Profit Per Keyword...Beats Cost Per Acquisition Every Time

By Rob Boyd | @Hanapin

Over time I’ve seen many different strategies with generating leads at an ideal cost per acquisition (CPA). The direction I see many accounts take is that there will be a “core” group of keywords that perform amazingly, a bunch of keywords that perform at the desired CPA, and a group of keywords that probably drive volume but at higher than desired CPAs. In the end they all average out to your target so all is well in the universe. While I don’t have a problem with this strategy and performance landscape, I’m here to offer a different way to look at your overall performance and account health. What I’m proposing is that you bring everything to the middle and get rid of the averages, while keeping overall profitability in mind.

Let’s start by defining goals. Most accounts should have firm numbers in mind. If you’re working on lead generation, you should know exactly what your CPA needs to be in order to drive profitable leads. Usually there is a tolerance here though and that should be what you’re seeking to find. A little higher CPA should drive more volume but have less margin. Lower and you’ll increase margins but probably won’t drive the volume. What you need to find is the sweet spot, that generates the most efficient revenue gains. With E-Commerce, you should have the same definition but often times it will be dependant on a particular product, brand, or price point and should be different across your entire catalog. In either instance, you should have firm and defined goals as the end game and this process is what will get you there.

The first step is to get rid of the notion of “high performers” or “ideal keywords.” I think in many instances people sacrifice volume at the sake of having the wonderful keywords with super low CPAs that they feel support their account. I’m not saying they don’t exist but if you have a keyword that is performing far better than ideal CPA and is in average position 8 with a .16% CTR, you’re not getting the most out of that keyword and should make an adjustment. Check the overly simplified chart below:

Ideal Keyword Example
Ideal Keyword Example

While these numbers are all arbitrary, I wanted to show the difference between ideal and not. On the chart, keywords 1 & 4 are performing well. Keyword 1 is good because it is running at exactly CPA goal. Keyword 4 is good because it doesn’t have any room to grow average position through bid manipulation. Your strategy there would be to improve CTR through ad testing, which will provide it more opportunities to convert (while hopefully maintaining conversion rates).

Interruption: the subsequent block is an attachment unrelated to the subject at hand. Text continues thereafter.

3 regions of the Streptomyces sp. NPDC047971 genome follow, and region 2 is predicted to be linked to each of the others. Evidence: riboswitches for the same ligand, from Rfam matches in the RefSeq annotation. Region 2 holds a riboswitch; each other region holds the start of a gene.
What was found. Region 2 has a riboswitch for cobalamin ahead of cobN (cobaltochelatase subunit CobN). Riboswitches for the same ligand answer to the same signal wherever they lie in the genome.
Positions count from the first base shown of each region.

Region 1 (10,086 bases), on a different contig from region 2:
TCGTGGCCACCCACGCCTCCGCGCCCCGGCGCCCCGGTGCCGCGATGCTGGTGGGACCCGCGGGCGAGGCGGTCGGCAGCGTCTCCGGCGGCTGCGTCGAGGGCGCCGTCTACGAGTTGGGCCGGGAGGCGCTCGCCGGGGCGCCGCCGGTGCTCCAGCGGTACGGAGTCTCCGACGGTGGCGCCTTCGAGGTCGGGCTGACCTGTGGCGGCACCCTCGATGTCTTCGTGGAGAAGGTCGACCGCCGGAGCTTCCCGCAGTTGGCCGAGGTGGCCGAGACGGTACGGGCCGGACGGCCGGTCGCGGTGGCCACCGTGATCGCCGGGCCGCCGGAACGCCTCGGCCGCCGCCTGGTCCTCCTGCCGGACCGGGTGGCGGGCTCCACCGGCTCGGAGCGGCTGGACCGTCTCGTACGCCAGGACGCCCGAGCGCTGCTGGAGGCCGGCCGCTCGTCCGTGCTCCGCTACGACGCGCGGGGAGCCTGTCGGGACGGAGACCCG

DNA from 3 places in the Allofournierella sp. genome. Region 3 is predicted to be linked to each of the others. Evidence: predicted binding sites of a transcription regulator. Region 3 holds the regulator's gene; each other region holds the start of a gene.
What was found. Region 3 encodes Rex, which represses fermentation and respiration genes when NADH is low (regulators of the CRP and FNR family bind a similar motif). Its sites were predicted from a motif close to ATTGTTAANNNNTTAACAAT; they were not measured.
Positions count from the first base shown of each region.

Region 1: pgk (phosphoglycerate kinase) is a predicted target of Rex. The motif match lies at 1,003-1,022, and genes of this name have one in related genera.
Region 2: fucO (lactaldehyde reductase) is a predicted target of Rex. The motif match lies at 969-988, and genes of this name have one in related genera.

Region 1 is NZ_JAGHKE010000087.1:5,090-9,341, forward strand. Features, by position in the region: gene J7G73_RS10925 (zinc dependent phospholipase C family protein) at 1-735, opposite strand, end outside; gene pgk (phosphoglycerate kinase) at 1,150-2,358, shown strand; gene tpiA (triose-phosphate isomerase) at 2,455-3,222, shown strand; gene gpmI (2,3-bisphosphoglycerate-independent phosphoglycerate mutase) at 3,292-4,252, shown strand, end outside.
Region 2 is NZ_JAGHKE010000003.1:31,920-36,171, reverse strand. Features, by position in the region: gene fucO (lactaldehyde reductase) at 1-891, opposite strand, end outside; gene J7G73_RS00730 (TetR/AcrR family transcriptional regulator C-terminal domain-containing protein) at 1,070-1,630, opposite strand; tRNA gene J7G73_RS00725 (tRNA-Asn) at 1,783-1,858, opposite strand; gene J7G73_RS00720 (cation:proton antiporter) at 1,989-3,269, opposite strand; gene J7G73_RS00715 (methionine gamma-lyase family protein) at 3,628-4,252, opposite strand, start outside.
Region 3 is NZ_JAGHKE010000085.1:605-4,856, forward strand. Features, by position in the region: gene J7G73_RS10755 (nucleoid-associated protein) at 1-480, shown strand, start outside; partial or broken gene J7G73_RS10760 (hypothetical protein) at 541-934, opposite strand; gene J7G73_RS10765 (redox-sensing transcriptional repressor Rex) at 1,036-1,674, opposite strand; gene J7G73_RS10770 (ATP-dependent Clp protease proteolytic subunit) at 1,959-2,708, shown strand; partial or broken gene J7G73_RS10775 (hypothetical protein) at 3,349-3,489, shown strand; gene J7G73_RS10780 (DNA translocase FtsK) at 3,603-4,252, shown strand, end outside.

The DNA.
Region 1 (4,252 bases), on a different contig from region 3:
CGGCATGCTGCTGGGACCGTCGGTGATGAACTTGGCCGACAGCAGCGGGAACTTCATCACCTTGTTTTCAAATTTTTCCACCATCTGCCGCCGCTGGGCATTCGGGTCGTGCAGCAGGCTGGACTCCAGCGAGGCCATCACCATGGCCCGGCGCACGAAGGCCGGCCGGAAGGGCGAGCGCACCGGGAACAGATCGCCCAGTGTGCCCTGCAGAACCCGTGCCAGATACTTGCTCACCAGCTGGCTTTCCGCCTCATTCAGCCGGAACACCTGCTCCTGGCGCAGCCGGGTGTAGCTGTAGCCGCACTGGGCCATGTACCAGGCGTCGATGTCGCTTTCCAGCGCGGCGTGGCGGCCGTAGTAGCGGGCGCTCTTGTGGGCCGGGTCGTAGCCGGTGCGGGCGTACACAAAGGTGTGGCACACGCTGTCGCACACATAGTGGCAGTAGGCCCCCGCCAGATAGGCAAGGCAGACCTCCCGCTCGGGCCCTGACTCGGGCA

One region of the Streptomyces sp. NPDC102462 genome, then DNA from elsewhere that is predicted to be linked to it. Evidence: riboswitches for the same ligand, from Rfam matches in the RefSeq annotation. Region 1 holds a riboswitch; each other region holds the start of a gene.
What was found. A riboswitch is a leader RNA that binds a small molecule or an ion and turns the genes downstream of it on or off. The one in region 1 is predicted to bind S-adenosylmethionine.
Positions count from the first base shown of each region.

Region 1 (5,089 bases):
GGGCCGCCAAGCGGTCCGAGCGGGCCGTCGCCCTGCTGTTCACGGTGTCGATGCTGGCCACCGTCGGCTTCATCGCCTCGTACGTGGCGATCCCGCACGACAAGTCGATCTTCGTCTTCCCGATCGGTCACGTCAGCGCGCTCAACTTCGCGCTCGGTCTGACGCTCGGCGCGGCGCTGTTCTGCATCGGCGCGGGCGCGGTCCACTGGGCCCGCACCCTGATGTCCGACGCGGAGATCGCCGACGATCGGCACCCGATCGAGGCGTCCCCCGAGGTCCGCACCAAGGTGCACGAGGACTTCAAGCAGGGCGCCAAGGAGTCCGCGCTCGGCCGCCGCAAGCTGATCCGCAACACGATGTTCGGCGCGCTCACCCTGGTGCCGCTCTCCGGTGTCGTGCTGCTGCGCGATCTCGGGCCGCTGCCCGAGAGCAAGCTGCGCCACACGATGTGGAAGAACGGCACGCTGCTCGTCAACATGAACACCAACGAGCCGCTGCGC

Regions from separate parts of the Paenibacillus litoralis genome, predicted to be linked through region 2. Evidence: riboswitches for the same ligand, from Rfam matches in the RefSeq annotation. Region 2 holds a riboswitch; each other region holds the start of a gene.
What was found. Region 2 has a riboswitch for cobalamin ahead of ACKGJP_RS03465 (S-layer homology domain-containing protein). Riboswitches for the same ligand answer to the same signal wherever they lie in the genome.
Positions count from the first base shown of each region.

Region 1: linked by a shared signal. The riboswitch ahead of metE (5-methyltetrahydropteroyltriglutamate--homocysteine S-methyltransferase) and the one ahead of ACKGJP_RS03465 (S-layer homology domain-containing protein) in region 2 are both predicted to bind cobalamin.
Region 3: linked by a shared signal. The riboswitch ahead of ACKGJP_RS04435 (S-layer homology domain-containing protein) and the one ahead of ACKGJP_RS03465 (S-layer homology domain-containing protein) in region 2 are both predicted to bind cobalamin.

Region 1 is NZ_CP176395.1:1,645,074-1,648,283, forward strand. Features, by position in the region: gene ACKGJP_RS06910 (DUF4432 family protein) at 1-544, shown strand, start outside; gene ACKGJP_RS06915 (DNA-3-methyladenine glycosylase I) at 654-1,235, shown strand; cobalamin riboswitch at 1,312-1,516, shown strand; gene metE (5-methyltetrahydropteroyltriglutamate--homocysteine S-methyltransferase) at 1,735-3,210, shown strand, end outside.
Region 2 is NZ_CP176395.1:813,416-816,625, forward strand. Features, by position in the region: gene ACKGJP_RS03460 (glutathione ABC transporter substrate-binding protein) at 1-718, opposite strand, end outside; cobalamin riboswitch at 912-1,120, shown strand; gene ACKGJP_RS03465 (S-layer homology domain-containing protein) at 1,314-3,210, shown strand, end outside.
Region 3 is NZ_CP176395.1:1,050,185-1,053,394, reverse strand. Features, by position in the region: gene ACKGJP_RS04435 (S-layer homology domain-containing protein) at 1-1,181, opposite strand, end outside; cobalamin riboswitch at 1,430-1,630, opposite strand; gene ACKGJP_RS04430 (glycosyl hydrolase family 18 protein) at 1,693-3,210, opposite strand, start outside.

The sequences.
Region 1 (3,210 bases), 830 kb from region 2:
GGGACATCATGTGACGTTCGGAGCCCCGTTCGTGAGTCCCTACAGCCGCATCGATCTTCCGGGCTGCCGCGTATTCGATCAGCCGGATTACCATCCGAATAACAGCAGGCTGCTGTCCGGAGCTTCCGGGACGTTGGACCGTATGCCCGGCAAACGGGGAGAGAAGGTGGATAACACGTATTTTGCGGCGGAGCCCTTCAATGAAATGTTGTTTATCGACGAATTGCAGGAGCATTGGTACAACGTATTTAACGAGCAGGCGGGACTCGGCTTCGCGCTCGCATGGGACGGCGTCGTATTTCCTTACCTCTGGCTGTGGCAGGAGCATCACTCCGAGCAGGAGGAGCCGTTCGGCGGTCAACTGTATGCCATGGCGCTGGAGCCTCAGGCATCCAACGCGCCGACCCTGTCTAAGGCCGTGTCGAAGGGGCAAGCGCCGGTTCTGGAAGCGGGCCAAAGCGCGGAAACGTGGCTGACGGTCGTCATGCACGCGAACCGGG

On the other side of the coin, Keyword 3 clearly isn’t performing at goal. This still doesn’t mean you should cut bait. It’s in a relatively high position so you should be able to adjust its bid down and still maintain sales while keeping it in line with your CPA threshold. Keyword 2 also needs some attention. Yes, its CPA is well within goal but it’s also in average position 5.6 and to me that says I can almost certainly drive more volume by increasing its position so that’s what I would recommend. Along with that, what you’ll need to do is analyze exactly what the volume benefit has on your overall profitability. To illustrate this, I created another, slightly more complicated chart.

Example Of Profit Per Keyword
Example Of Profit Per Keyword

In this chart, I kept impressions and conversion rates equal (they were 10,000 and 3% respectively). Gross profit/sale is pre-advertising profit margin per sale. Net profit total is the amount of sales, multiplied by per sale profit, and then minus the advertising costs. You can see that, while all three positions are profitable, test position 1 is driving the most actual profit (profit per keyword). The control position has the lowest CPA but the lack of volume is hurting the bottom line. Test position 2 is driving more volume but only marginally better and the increase in cost outweighs the volume gain.

While this example is exaggerated for effect, doing a similar profit analysis when testing your CPAs and positions will put you in a much better spot, while impacting the bottom line for the positive. The takeaway from all of this is don’t take your CPAs for granted and always try to squeeze the most profit out of your keywords. Sometimes that means pushing them and sometimes that means relaxing your bids but in both instances, you should always have a reference for the overall impact on the bottom line.

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